I think the case for this on a package level is less strong since I can always release a new version with a prominent message in the readme. However messages during install would be useful, so I can see the case for both.
They can use the same mechanism though. They’re both “advisories” – one is an informational advisory (deprecations) and the other is a security advisory.
They will have different metadata associated with them, and can (and should!) be presented / handled differently in the final output tho. I don’t think we should conflate the two – an “advisory” is just a blurb of text with metadata attached. What the blurb is for is something we can communicate through the associated metadata.
I’d be fine with deprecation advisories being added to the advisory-db and making that the mechanism to query things. My only concern with that is: it should be possible to publish these from the manage page on PyPI directly by only pressing buttons/filling fields on pypi.org, should be presented on PyPI and should be accessible via APIs provided by PyPI.
I don’t, even though I wouldn’t publish anything like that for a project I maintain.
There’s various reasons when even that is useful though:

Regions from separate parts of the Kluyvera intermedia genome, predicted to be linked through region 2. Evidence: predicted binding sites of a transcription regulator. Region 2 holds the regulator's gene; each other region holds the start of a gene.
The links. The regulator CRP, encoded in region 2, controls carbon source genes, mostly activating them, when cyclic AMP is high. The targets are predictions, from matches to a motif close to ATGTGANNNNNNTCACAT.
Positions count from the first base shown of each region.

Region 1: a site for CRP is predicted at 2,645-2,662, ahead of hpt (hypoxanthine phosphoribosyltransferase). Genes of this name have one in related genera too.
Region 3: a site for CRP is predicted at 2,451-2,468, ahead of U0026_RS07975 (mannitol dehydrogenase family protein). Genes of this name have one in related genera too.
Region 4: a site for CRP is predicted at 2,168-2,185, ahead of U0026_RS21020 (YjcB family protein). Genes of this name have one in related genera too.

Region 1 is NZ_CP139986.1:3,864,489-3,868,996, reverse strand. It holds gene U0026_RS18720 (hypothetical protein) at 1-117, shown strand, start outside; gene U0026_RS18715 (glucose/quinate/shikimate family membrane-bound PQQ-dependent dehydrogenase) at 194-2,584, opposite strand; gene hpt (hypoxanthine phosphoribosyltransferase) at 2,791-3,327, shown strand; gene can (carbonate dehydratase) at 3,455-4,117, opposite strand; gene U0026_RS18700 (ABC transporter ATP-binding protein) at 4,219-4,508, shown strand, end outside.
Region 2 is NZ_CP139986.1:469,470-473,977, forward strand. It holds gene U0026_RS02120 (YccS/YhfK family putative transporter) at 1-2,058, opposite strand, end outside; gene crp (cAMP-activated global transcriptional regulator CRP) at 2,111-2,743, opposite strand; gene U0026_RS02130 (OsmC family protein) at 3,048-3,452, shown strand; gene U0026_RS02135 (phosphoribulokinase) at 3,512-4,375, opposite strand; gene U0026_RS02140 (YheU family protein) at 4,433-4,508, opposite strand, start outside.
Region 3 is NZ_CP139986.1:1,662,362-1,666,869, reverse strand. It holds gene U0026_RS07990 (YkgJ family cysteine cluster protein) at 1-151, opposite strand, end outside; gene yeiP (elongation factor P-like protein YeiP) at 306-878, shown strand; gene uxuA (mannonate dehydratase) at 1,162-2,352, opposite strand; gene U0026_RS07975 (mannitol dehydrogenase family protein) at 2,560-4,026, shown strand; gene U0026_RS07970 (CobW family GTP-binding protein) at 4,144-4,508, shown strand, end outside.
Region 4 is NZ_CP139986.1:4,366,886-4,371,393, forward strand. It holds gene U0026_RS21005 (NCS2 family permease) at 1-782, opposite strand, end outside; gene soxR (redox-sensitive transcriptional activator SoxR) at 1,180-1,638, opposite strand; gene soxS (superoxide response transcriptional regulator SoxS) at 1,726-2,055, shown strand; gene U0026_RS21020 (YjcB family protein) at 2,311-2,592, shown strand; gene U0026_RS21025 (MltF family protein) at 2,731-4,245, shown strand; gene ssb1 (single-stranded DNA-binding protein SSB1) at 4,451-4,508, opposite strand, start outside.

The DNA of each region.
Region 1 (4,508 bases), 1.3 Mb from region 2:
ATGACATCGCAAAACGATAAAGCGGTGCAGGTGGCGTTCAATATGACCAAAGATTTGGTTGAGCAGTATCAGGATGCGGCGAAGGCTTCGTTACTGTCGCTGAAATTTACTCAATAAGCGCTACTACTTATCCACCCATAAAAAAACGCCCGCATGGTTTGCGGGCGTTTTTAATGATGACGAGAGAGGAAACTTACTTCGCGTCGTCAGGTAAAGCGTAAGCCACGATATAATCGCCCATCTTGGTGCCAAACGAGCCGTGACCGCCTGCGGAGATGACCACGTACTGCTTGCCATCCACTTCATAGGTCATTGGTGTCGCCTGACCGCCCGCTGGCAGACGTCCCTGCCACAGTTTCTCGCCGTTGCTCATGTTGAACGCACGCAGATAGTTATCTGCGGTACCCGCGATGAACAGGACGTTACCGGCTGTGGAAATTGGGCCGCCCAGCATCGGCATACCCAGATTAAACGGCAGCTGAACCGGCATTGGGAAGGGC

PyPI doesn’t just have community-maintained open source projects.
It is also a useful indicator that the “community support” for something is definitely not a thing anymore, even for projects that rely on that.
The package authors may have support obligations, like when a project is sponsored in some form.
I think so. If I deprecated pkgA in favour of pkgB, I would want all users of pkgA to see that I’ve deprecated it in favour of pkgB. If they don’t mind, sure, we can give them knobs to suppress that. However, I think this is most beneficial when it is shown to all users by default.
The reasons for deprecation can range from “I don’t want to support this anymore” to “This is an actively dangerous footgun”. In both these extremes though, I think informing users is beneficial; even those who have proactive pins should see these by default.
Having advisories go from PyPI->pypa/advisory-database is something I’m generally interested in providing (e.g. for publishing advisories about malware takedowns) so it seems fairly likely we could make this possible.